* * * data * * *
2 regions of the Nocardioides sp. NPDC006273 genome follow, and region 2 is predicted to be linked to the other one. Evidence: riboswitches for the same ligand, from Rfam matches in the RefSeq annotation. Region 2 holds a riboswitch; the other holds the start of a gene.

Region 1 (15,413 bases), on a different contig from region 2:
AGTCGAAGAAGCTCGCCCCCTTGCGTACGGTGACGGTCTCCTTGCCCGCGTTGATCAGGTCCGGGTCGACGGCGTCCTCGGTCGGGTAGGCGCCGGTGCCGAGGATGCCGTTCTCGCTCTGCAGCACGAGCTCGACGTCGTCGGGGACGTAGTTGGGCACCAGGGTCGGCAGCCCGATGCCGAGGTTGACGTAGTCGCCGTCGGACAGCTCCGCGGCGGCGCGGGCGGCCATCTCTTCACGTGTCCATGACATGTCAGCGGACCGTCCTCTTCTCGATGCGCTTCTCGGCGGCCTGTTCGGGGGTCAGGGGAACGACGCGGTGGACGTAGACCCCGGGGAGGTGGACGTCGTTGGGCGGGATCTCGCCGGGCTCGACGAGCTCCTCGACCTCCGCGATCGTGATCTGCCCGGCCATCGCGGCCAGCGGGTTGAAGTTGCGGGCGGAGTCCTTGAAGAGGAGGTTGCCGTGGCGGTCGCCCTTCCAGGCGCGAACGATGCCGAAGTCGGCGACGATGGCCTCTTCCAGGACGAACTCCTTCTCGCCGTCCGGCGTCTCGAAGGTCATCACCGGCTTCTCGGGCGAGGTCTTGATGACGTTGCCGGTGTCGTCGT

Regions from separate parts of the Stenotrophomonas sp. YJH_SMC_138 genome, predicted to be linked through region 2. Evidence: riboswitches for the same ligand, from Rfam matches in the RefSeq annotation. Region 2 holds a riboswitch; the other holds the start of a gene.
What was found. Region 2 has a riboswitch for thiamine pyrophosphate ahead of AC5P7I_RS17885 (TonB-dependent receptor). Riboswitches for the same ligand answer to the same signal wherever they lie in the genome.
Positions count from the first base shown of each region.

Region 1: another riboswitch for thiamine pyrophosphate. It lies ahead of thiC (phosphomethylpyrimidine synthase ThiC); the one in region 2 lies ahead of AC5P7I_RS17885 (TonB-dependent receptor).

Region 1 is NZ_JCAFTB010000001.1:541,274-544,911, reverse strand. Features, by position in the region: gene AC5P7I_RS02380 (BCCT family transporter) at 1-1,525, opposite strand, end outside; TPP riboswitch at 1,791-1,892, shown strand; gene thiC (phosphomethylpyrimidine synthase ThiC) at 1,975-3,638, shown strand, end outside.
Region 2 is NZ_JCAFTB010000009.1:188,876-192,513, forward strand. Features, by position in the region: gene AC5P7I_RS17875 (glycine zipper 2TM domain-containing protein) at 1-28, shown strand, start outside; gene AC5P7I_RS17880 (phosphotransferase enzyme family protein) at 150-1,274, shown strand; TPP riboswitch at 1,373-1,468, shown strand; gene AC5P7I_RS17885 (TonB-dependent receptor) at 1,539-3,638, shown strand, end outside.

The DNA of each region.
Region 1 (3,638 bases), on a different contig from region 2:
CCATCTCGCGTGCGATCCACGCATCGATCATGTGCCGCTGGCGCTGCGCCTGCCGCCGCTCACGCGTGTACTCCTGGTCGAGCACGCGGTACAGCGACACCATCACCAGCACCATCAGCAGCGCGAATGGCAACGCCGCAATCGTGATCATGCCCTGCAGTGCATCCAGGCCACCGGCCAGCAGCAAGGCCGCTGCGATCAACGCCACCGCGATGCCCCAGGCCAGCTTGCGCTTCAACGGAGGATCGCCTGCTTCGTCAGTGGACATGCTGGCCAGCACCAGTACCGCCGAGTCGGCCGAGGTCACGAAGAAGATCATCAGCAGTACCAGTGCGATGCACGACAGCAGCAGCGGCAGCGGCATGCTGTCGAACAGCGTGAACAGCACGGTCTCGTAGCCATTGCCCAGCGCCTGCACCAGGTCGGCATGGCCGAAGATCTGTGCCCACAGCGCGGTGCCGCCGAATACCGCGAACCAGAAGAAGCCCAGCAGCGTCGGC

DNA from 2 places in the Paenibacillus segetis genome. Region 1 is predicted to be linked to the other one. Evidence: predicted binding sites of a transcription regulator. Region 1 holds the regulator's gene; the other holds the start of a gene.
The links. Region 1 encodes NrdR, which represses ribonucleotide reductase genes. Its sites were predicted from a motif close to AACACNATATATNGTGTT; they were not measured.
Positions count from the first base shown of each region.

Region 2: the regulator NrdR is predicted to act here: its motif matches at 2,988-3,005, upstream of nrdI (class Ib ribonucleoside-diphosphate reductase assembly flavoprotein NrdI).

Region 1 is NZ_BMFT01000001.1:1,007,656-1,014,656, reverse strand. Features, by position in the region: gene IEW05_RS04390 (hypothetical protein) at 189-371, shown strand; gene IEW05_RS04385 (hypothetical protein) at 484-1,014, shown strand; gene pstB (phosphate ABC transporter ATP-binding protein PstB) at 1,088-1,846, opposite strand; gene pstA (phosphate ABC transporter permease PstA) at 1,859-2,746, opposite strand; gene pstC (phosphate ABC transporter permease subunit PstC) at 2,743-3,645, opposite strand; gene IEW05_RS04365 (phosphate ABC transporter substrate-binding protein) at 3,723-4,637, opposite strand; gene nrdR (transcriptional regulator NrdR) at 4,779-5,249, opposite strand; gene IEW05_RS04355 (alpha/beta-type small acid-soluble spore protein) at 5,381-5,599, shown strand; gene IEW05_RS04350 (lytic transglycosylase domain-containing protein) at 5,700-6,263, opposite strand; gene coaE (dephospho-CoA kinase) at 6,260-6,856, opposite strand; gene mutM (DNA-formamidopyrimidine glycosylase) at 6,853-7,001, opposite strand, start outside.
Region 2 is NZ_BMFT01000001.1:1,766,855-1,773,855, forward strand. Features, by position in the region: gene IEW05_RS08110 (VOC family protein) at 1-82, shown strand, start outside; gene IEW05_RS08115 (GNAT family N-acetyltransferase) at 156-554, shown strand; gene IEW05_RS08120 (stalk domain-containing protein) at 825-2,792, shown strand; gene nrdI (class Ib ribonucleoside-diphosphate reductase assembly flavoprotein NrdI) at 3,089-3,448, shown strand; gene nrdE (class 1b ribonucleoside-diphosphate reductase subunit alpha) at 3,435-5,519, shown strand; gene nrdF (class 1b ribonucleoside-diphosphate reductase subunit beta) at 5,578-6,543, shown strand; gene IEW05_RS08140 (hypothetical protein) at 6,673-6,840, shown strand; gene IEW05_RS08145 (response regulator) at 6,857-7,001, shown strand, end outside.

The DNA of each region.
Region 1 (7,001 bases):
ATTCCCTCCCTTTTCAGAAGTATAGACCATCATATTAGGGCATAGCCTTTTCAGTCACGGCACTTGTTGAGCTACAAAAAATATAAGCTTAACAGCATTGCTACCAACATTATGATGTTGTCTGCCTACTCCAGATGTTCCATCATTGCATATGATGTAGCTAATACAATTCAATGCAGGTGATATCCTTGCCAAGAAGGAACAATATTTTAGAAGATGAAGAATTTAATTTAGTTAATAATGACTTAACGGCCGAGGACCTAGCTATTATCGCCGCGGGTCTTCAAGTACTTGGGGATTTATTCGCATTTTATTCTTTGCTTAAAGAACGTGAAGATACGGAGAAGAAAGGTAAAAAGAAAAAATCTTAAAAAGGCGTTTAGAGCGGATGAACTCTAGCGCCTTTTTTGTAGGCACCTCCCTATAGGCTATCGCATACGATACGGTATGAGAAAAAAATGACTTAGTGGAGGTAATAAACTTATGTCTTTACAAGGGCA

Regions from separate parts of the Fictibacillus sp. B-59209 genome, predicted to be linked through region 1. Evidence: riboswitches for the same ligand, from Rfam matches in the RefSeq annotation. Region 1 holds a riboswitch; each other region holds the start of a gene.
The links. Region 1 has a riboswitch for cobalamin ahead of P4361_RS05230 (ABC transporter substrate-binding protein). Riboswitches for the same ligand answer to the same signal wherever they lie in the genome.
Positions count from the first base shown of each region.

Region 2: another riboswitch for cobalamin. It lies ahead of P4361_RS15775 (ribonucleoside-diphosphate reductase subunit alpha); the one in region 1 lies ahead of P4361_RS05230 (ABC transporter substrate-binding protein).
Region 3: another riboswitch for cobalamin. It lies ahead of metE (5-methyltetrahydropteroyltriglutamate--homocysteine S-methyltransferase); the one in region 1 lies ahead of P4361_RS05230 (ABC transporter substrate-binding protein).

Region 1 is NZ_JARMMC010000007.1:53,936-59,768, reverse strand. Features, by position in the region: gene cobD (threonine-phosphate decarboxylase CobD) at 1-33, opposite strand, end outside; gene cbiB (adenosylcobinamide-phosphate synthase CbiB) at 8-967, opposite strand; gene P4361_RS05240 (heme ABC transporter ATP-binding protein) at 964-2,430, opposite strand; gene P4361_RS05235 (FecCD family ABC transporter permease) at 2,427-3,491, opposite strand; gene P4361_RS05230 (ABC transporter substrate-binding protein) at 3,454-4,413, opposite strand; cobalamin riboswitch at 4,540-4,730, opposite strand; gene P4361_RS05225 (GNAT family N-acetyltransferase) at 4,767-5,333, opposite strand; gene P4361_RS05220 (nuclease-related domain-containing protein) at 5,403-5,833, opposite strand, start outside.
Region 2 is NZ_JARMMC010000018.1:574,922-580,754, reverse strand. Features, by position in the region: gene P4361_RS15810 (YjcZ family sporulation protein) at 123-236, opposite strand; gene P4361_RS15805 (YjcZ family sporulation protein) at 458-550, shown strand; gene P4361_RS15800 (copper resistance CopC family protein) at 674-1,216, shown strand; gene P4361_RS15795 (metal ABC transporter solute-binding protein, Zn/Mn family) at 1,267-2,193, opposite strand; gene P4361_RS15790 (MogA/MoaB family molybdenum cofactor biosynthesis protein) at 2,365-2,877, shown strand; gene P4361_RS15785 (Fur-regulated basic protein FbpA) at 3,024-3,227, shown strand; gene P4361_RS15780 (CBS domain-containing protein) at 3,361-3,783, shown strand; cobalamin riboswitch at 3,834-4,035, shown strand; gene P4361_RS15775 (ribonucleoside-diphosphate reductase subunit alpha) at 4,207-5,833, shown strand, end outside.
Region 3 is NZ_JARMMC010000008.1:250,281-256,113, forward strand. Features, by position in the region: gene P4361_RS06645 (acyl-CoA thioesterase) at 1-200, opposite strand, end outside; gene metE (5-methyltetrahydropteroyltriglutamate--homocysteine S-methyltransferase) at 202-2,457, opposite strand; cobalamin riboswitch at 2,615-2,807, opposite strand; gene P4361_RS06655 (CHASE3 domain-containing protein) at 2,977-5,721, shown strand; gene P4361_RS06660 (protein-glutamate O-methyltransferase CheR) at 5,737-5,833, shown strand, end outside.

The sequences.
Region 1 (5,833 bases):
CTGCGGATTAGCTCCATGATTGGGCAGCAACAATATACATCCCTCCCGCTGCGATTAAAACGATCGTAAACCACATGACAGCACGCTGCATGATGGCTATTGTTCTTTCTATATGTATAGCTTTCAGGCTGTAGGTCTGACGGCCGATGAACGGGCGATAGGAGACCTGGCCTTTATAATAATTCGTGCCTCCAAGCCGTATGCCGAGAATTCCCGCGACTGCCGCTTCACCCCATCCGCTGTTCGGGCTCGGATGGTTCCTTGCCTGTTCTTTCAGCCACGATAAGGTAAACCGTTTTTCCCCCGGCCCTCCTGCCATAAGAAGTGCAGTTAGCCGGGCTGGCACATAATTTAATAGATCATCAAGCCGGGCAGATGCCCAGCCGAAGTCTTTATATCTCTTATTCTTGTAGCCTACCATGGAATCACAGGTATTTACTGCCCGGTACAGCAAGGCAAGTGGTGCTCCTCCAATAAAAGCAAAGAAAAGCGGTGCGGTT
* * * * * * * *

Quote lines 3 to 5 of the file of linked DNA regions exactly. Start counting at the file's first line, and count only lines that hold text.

AGTCGAAGAAGCTCGCCCCCTTGCGTACGGTGACGGTCTCCTTGCCCGCGTTGATCAGGTCCGGGTCGACGGCGTCCTCGGTCGGGTAGGCGCCGGTGCCGAGGATGCCGTTCTCGCTCTGCAGCACGAGCTCGACGTCGTCGGGGACGTAGTTGGGCACCAGGGTCGGCAGCCCGATGCCGAGGTTGACGTAGTCGCCGTCGGACAGCTCCGCGGCGGCGCGGGCGGCCATCTCTTCACGTGTCCATGACATGTCAGCGGACCGTCCTCTTCTCGATGCGCTTCTCGGCGGCCTGTTCGGGGGTCAGGGGAACGACGCGGTGGACGTAGACCCCGGGGAGGTGGACGTCGTTGGGCGGGATCTCGCCGGGCTCGACGAGCTCCTCGACCTCCGCGATCGTGATCTGCCCGGCCATCGCGGCCAGCGGGTTGAAGTTGCGGGCGGAGTCCTTGAAGAGGAGGTTGCCGTGGCGGTCGCCCTTCCAGGCGCGAACGATGCCGAAGTCGGCGACGATGGCCTCTTCCAGGACGAACTCCTTCTCGCCGTCCGGCGTCTCGAAGGTCATCACCGGCTTCTCGGGCGAGGTCTTGATGACGTTGCCGGTGTCGTCGT

Regions from separate parts of the Stenotrophomonas sp. YJH_SMC_138 genome, predicted to be linked through region 2. Evidence: riboswitches for the same ligand, from Rfam matches in the RefSeq annotation. Region 2 holds a riboswitch; the other holds the start of a gene.
What was found. Region 2 has a riboswitch for thiamine pyrophosphate ahead of AC5P7I_RS17885 (TonB-dependent receptor). Riboswitches for the same ligand answer to the same signal wherever they lie in the genome.